RACHEL MARTIN, HOST:
President Trump could change the direction of U.S. relations in the Middle East with a single statement today. This afternoon, the president reveals his decision on whether he will make good on his 2016 campaign promise to undo the Iran nuclear deal.
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PRESIDENT DONALD TRUMP: I have been in business a long time. I know deal-making, and let me tell you - this deal is catastrophic for America, for Israel and for the whole of the Middle East.
MARTIN: America's allies in Europe and elsewhere have been trying to caution the president to keep the pact in place. Larry Kaplow is NPR's Middle East editor. He's been following this closely, and he joins us in the studio now. Hey, Larry.
LARRY KAPLOW, BYLINE: Hello.
MARTIN: All right. So if the president goes ahead, as we expect him to today, and announce that the U.S. is going to reimpose sanctions on Iran, what's that going to look like?
KAPLOW: Well, we don't know what that will set in motion. It's, in essence, an act of brinksmanship to see what other countries will do. A European diplomat told NPR and some other reporters that they expect the president to withdraw from the deal, and that will have consequences that we don't totally understand. Let's just step back - remind people what the deal is.
KAPLOW: The U.S. - five other countries - agreed to lift some economic sanctions on Iran. In return, Iran allowed inspectors to go into its nuclear facilities. They destroyed a whole bunch of their nuclear equipment. And supporters say this will keep Iran from getting a nuclear bomb. Opponents, including the president, say, well, it doesn't deal with other things Iran is doing, like support for Hezbollah, Hamas testing ballistic missiles.
MARTIN: So we know that Donald Trump has hated this deal for a really long time, so why is this the moment that he's deciding to make a change?
KAPLOW: Under the deal, the U.S. committed to lift sanctions that the U.S. had already put in force in the past. Those sanctions come up for renewal every several months. And he has continued to lift these sanctions to provide this economic relief partly because his own administration was split on what to do and partly because there were allies like Europe urging him to continue to stay in it. But he kept vowing and threatening that he would get out.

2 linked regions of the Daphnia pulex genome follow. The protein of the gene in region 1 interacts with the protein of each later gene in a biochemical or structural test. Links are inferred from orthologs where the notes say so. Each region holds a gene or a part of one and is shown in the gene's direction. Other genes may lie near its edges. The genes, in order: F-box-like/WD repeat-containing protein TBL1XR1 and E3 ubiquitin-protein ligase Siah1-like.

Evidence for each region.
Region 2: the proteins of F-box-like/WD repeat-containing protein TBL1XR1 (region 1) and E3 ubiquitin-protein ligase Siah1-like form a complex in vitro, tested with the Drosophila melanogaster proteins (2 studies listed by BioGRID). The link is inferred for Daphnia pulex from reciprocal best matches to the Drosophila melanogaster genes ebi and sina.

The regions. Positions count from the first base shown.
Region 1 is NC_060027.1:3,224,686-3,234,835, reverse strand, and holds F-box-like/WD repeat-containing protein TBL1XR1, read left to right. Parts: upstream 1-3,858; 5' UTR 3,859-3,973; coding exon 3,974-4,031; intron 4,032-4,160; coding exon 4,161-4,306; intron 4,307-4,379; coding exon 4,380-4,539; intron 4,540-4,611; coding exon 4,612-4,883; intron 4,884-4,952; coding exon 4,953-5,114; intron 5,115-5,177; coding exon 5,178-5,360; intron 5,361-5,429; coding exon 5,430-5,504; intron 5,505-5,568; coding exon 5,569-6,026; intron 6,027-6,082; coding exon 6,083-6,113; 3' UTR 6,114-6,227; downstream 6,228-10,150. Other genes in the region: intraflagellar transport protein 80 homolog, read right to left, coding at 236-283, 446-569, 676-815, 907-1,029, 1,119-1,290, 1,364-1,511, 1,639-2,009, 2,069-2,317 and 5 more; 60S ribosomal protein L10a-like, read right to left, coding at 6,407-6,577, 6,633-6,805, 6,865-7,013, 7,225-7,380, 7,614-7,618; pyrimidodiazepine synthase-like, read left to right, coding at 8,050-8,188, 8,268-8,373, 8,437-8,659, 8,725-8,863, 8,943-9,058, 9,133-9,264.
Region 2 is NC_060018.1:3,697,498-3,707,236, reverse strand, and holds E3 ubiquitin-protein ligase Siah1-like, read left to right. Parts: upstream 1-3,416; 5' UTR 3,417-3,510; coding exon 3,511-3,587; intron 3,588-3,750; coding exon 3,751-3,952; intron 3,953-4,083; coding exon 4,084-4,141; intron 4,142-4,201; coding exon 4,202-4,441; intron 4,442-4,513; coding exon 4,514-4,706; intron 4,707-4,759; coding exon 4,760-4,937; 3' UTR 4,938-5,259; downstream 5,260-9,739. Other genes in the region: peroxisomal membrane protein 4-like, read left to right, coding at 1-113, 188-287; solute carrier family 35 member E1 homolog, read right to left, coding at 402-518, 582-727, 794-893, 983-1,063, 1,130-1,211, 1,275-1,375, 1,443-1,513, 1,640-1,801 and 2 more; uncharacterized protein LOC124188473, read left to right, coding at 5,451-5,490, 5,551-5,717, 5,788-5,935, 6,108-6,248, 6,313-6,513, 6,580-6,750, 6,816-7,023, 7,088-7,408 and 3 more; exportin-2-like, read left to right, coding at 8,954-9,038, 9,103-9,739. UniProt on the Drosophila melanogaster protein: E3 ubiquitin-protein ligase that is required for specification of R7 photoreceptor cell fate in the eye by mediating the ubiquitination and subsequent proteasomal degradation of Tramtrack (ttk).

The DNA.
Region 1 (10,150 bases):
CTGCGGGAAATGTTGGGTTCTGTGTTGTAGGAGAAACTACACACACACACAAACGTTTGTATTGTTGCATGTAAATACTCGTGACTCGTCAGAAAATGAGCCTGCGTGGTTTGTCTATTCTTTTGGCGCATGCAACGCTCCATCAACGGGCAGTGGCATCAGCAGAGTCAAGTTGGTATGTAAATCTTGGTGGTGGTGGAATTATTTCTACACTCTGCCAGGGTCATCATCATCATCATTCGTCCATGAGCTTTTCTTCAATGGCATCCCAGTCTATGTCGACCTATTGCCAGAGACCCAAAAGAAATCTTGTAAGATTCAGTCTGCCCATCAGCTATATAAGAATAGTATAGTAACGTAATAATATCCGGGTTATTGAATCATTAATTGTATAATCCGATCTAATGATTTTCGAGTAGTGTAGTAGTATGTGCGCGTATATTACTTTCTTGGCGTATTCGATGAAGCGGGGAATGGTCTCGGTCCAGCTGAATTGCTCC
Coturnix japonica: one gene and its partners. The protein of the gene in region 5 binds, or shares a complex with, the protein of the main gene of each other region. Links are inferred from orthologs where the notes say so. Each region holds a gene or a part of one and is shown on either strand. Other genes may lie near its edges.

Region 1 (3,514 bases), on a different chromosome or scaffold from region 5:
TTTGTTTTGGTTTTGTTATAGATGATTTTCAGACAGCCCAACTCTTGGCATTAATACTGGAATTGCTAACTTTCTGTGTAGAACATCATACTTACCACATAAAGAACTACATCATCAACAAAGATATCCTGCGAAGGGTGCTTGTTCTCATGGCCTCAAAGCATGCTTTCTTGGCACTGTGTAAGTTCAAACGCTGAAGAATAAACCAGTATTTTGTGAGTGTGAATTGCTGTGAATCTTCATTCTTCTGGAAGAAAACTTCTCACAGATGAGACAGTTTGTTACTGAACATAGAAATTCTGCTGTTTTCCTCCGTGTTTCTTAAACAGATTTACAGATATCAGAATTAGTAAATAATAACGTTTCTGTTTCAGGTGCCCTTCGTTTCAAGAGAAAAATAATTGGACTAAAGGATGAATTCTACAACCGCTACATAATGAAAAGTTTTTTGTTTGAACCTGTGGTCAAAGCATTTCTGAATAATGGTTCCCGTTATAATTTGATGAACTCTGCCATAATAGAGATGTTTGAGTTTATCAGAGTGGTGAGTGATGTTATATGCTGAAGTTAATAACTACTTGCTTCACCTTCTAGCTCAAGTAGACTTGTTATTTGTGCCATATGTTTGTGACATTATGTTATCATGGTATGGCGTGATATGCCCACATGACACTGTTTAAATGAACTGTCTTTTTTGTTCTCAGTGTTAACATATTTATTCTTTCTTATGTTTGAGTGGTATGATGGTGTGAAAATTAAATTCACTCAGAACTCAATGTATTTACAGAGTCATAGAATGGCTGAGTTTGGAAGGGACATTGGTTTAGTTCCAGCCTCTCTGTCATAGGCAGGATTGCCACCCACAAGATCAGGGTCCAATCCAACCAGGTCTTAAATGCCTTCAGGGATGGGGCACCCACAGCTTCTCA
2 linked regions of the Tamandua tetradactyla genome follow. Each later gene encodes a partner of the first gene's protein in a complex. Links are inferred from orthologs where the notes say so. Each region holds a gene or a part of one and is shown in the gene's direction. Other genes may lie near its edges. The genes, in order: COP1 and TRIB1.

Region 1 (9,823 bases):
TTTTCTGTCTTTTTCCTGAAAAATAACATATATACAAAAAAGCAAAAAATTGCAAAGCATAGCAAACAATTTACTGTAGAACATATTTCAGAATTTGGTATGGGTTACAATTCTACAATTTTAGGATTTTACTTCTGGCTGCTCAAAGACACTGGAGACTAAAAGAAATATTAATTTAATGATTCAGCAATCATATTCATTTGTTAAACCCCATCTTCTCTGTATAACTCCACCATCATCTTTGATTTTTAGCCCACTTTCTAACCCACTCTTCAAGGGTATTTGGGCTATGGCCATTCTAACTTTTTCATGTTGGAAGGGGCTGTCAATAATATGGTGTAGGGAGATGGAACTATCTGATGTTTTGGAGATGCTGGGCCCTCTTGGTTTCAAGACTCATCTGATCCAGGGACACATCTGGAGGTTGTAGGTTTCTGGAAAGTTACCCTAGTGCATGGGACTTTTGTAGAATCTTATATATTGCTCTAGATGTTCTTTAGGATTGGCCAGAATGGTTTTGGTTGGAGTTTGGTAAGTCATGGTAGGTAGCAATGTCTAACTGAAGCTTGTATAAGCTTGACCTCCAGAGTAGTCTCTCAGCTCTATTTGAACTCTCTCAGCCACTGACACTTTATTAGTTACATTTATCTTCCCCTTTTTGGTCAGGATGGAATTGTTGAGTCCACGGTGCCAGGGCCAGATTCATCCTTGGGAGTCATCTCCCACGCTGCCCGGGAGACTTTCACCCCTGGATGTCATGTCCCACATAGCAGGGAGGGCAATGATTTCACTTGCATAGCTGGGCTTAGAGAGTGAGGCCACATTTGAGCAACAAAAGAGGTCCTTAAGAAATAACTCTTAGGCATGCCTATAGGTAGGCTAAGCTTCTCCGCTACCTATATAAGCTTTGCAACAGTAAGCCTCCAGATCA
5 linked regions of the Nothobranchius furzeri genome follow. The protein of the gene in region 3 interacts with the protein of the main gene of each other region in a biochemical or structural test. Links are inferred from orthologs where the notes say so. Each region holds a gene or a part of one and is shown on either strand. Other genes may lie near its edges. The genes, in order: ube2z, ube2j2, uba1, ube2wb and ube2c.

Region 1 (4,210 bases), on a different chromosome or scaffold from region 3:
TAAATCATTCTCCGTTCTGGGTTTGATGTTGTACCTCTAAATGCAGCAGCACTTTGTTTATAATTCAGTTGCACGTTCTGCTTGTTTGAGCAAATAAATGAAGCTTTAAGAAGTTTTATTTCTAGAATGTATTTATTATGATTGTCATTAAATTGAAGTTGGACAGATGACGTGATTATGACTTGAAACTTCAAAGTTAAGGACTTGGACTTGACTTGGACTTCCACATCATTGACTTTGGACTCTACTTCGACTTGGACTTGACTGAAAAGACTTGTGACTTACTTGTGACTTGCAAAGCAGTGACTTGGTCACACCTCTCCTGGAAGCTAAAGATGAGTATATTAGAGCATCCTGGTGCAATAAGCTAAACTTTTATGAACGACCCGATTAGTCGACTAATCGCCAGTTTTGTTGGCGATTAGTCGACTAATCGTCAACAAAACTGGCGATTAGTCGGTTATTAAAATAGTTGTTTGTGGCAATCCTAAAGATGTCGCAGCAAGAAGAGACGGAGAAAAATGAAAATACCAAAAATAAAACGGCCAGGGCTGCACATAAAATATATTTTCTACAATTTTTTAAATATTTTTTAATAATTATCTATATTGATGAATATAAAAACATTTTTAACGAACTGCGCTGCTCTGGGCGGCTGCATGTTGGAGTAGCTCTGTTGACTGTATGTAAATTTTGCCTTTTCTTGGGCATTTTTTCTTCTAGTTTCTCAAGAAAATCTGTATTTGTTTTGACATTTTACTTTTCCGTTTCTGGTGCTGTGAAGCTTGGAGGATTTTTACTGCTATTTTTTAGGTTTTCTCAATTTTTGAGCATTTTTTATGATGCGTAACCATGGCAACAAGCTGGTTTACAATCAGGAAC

MARTIN: What does this mean for Iranians?
KAPLOW: Well, right now, the Iranians overnight were saying they could handle this. They are saying, well, there could be a tough period for - for a couple of months. But they'll continue, and they'll try to establish - continue good relations with Europe and other parts of the world.
MARTIN: Does that mean they'd stay in the deal?
KAPLOW: It sounds like they're offering that maybe as a way to say, well, Iran's playing ball. It's the U.S. that's acting like the rogue partner in this case. In another scenario, they could ultimately say, well, if the U.S. has gotten out, then Iran's going to get out and kick out the inspectors and ramp up its nuclear program again.
STEVE INSKEEP, HOST:
Larry, there's a thing I want to figure out here. Of course, Iran is a huge oil producer. The price of oil has been creeping up just with the anticipation that sanctions might be reimposed. If sanctions are reimposed - if oil sales are in some way blocked, doesn't that mean that Saudi Arabia and also, by the way, Russia - huge oil producers - would get to sell a lot more oil to the world?
KAPLOW: Right. Oil is a commodity. There aren't - you can substitute it from one place when another place is taken out of it. You raise a good point. These sanctions, which are coming up for renewal or reimposition on Saturday, are about their sales of oil and how companies - countries can buy oil from them. But the U.S. - the devil's in the details. How does the U.S. enforce this? It could reimpose sanctions but also give some thresholds that lets countries continue to buy oil from Iran.
INSKEEP: Buy some oil from Iran. That could happen.
MARTIN: All right. We'll have to stay tuned. NPR's Middle East editor Larry Kaplow, thanks so much.